Year-End Charitable Giving With the holiday season upon us and the end of the year approaching, we pause to give thanks for our blessings and the people in our lives. It is also a time when charitable giving often comes to mind. The tax benefits associated with charitable giving could potentially enhance your ability to…
The Tax Relief, Unemployment Insurance Reauthorization, and Job Creation Act of 2010 (the 2010 Tax Act) included new gift, estate, and generation-skipping transfer (GST) tax provisions. The 2010 Tax Act provided that in 2011 and 2012, the gift and estate tax basic exclusion amount was $5 million…
Estate Planning – There are five estate planning documents you may need, regardless of your age, health, or wealth: Durable power of attorney, Advance medical directives, Will, Letter of instruction, Living trust. The last document, a living trust, isn’t always necessary, but it’s included here because it’s a vital component of many estate plans.
An ILIT is a trust primarily set up to hold one or more life insurance policies. The main purpose of an ILIT is to avoid federal estate tax. If the trust is drafted and funded properly, your loved ones should receive all of your life insurance proceeds, undiminished by estate tax.
Incapacity means that you are either mentally or physically unable to take care of yourself or your day-to-day affairs. Incapacity can result from serious physical injury, mental or physical illness, advancing age, and alcohol or drug abuse.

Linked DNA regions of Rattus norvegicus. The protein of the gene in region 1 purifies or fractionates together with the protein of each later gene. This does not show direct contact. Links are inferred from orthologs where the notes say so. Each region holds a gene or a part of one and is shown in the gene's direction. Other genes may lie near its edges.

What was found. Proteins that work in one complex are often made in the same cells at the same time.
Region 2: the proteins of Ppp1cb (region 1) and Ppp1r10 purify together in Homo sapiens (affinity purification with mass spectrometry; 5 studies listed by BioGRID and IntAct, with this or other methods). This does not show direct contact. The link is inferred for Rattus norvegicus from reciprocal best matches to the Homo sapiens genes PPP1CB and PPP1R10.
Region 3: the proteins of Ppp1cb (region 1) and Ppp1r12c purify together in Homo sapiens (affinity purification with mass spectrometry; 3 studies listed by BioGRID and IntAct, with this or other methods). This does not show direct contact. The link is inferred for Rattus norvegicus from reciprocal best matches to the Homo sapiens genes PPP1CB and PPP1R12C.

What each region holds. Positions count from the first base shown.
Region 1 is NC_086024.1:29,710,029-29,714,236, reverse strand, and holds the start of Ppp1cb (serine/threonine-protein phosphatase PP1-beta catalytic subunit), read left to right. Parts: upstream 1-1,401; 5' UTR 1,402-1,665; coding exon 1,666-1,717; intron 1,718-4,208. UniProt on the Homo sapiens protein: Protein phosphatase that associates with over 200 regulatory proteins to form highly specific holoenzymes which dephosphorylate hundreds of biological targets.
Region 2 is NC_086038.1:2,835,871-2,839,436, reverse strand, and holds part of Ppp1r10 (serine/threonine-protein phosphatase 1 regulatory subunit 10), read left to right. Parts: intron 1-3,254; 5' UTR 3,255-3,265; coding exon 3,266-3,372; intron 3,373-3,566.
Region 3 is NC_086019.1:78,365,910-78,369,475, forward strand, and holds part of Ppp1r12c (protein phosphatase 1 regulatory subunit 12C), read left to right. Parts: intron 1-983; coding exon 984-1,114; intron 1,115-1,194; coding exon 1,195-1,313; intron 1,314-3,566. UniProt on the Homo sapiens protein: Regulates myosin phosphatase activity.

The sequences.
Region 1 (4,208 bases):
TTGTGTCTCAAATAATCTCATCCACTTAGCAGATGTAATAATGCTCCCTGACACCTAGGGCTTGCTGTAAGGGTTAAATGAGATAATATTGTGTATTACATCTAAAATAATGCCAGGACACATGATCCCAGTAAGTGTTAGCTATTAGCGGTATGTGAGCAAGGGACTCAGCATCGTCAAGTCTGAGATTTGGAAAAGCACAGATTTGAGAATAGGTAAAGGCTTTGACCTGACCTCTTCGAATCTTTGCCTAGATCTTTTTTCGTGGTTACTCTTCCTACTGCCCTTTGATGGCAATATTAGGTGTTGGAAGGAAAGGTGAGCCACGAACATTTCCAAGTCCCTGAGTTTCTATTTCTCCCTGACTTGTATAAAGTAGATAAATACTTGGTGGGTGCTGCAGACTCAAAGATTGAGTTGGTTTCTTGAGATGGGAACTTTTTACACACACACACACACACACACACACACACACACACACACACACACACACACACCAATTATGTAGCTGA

When developing your estate plan, you can do well by doing good. Leaving money through charitable giving rewards you in many ways. It gives you a sense of personal satisfaction, and it can save you money in estate taxes.
Over the past two decades significant changes have been made to the taxation of an estate. In this article we take a look at how the federal gift and estate tax, as well as the federal generation-skipping tax have been impacted under the Tax Relief, Unemployment Insurance Reauthorization, and Job Creation Act of 2010 (the 2010 Tax Act), the American Taxpayer Relief Act of 2012 (the 2012 Tax Act), and the Tax Cuts and Jobs Act. A chart at the end of the discussion summarizes the effects of this law.
You’ve worked hard over the years to accumulate wealth, and you probably find it comforting to know that after your death the assets you leave behind will continue to be a source of support for your family, friends, and the causes that are important to you. But to ensure that your legacy reaches your heirs as you intend, you must make the proper arrangements now. There are four basic ways of leaving a legacy: (1) by will, (2) by trust, (3) by beneficiary designation, and (4) by joint ownership arrangements.